It may be too late for the White Sox to get a refund for the sensitivity training they were ordered to put manager Ozzie Guillen through two summers ago. The man seems more determined than ever to talk his way out of a job.
``Those people are gonna make me a lot of money later. Because as soon as I'm done,'' Guillen said Thursday, referring to reporters, ``I'll be the only manager they remember.''
``Who's the manager they remember the most?'' he asked a moment later, not waiting for an answer. ``Billy Martin. They don't remember Sparky Anderson. They remember Billy Martin because he was the crazy one.''
In the news business, we call this becoming the ally of your gravedigger. If most of us had a stretch on the job like the one Guillen is in the midst of, the last thing we'd do is call attention to it. Not the Wizard of Oz.
While his ballclub was plummeting in the American League Central, Guillen was complaining about the Cubs always being the darlings of the Chicago media. While his sorry hitters were deflating faster than the blow-up dolls they posed in the locker room to break the slump, Guillen defended the stunt.
``Some people like stuff,'' he said one more time, ``some don't.''
If the White Sox were a college program instead of a pro baseball team, the organization would already be on double-secret probation for what the NCAA calls ``a lack of institutional control.'' Instead of apologizing for any of it, Guillen resorted to an old ruse, suggesting one more time there is a method to his madness.
``Who cares about Britney Spears? But she's on TV every day. Why do you think people give a ... about Jose Canseco? That ... sells,'' Guillen said.
It also ends careers prematurely, something that seems to have been on Guillen's mind almost since the beginning of his tenure in charge of the White Sox. Every manager knows he's hired to be fired, but few get their first shot in a town so ready to embrace them.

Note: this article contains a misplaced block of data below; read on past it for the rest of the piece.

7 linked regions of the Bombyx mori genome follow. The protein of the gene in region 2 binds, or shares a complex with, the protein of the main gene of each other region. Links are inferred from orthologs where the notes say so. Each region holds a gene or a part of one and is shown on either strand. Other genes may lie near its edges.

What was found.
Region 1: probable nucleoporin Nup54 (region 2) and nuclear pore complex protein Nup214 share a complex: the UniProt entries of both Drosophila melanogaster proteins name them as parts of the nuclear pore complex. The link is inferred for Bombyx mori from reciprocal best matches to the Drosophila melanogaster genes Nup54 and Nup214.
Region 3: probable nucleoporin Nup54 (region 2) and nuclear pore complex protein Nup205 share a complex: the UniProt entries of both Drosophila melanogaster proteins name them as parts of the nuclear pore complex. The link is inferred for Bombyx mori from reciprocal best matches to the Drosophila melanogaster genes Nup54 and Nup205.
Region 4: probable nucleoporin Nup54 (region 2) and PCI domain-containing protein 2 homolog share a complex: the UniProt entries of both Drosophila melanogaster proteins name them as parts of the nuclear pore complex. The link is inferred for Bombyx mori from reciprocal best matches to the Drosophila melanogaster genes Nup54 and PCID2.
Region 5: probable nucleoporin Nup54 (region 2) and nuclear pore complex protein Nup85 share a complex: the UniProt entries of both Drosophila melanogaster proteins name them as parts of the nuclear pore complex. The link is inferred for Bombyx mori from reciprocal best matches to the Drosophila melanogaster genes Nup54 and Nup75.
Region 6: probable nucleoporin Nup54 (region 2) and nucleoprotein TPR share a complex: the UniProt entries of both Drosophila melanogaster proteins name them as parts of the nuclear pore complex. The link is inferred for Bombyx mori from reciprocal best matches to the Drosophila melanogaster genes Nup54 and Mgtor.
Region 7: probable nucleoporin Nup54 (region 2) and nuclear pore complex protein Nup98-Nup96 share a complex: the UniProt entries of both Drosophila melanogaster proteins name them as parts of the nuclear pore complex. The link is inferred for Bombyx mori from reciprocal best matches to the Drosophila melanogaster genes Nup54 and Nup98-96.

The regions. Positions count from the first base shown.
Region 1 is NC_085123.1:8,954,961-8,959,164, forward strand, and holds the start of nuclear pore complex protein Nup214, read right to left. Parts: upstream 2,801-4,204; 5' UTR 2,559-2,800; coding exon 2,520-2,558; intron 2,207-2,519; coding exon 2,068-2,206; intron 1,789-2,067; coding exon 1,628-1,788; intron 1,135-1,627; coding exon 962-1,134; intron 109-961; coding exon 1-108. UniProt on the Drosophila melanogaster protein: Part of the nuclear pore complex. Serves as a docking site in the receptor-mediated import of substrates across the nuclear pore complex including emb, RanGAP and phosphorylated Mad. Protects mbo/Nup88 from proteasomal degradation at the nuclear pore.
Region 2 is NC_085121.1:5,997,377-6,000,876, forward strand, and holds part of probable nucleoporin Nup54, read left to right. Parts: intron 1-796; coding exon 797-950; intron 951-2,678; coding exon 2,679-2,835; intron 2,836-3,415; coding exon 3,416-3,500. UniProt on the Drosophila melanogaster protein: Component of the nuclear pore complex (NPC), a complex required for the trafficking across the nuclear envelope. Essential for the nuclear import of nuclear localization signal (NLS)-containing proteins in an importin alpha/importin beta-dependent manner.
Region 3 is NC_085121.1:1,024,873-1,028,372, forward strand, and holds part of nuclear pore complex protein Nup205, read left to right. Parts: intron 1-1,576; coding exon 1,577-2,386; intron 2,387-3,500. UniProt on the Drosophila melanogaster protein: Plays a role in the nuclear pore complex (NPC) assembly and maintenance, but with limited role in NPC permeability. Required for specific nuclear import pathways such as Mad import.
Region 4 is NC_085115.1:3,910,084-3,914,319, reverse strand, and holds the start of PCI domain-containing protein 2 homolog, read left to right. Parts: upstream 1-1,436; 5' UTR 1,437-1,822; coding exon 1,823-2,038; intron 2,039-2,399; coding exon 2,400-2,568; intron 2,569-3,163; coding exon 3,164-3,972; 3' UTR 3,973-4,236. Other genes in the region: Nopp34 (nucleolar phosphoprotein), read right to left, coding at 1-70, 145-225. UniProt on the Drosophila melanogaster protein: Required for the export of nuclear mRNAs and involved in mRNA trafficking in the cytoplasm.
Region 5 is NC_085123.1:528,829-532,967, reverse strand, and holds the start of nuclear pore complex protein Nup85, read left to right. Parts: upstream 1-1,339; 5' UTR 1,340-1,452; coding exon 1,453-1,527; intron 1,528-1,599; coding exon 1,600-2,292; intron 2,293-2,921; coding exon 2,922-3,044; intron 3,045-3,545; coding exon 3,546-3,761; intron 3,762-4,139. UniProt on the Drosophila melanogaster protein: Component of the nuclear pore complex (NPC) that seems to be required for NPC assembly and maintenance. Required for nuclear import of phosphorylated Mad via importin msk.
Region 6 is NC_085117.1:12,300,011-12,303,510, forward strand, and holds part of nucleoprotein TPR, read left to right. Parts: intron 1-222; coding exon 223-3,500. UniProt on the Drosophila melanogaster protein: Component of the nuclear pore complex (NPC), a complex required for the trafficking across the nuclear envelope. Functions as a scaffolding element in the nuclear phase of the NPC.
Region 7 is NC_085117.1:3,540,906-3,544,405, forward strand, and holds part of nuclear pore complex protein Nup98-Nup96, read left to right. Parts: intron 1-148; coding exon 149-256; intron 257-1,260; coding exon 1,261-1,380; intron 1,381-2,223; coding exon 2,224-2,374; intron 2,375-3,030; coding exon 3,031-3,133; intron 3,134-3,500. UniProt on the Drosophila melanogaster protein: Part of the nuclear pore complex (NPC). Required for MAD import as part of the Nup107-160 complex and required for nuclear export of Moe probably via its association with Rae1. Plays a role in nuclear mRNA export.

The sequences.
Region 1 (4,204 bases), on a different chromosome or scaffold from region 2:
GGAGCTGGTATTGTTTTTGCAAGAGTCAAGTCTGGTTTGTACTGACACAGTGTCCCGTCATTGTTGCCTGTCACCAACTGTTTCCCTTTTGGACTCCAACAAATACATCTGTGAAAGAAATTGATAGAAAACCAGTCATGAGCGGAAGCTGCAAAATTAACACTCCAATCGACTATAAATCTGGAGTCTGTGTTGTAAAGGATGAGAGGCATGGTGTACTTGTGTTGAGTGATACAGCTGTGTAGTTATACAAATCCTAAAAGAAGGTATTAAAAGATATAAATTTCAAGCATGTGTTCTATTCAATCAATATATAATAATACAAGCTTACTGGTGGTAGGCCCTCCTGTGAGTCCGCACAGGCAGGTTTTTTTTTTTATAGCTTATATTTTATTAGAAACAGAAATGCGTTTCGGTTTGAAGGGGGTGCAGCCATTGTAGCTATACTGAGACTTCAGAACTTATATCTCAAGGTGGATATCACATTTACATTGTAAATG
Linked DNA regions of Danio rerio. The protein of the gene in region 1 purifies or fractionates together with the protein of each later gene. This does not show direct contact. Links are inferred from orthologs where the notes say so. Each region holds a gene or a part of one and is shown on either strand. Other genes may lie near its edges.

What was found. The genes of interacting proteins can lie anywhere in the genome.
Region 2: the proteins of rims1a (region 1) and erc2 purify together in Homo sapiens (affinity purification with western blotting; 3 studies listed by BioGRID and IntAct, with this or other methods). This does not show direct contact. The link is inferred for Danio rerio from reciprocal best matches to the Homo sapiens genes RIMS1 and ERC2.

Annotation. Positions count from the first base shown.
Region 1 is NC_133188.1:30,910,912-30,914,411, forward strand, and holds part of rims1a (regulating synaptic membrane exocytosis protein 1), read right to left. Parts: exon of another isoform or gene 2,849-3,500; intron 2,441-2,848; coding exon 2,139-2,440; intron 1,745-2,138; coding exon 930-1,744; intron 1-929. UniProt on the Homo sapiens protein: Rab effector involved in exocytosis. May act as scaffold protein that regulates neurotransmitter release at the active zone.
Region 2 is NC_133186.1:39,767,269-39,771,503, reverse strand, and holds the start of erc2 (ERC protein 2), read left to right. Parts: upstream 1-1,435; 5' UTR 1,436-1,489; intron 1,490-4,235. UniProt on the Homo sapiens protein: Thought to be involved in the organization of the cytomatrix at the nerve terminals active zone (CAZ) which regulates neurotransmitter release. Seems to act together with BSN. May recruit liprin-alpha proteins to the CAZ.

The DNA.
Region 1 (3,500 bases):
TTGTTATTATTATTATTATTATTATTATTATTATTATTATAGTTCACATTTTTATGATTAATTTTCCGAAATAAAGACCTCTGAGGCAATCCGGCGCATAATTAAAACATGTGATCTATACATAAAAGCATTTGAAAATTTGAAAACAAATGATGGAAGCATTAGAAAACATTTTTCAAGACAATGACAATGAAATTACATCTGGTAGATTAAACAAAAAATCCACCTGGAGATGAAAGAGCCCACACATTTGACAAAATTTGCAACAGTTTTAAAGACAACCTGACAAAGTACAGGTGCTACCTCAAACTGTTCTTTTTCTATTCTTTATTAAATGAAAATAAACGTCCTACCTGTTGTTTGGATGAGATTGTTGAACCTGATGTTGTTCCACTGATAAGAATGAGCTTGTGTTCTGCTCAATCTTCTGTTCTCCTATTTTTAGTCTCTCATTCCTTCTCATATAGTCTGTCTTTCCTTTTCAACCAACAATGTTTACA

A crowd of almost 38,000 sprung to its feet when Guillen was introduced on April 13, 2004, for his first home game as manager. Many of them no doubt remembered the mercurial, slick-fielding shortstop who had made his debut there as a player nearly 20 seasons earlier and went on to become Rookie of the Year.
Back then, Guillen could be every bit as entertaining with his mouth as he was with a glove. He grew up in Venezuela dreaming about the day he would follow in the footsteps of two previous White Sox shortstops, Chico Carrasquel and Luis Aparicio, who became legends back home. And just like them, Guillen arrived on these shores as a teenager, trying to learn English in the sometimes-crude environs of a locker room. The difference is that once Guillen figured out he could make audiences titter by dropping f-bombs and wholesale insults, he couldn't stop unloading them.
The shame is that like a lot of class clowns, Guillen isn't just fearless, he's smart. The same impulsive qualities that made him a headline writer's dream also made him look like a pretty shrewd manager - once.
Rewind back to the World Series-winning season of 2005 and what you'll find is a guy leading a ballclub with a series of inspired hunches. In what might have been the pivotal game against Houston, Guillen passed up his regular closer in the late innings three times in favor of relievers who hadn't worked, on average, in a month. Then he got the game-winning home run from Geoff Blum, who had exactly one at-bat the entire postseason, and did what he could to spread the credit around.
``I've never seen a team as magical as this one,'' Guillen said at the time, and he turned out to be right.
By the following July, the White Sox were in a tailspin that left them some 25 games below .500, and nothing Guillen has done or said since has accomplished anything. He first threatened to walk away from baseball if the White Sox won it all toward the end of that magical 2005 season and he's repeated it several times now. In between, he's feuded with players, cursed reporters and forced the White Sox brass to explain away one embarrassment after another.
How much of a toll it's taken already is something only Guillen or owner Jerry Reinsdorf know. The owner once referred to his manager as ``the Hispanic Jackie Mason,'' and just extended his contract through 2012.
What they seem to have forgotten, though, is that laughing at the hijinks, insults and all that foul language would be a lot easier if it wasn't for all that losing.
Jim Litke is a national sports columnist for The Associated Press. Write to him at

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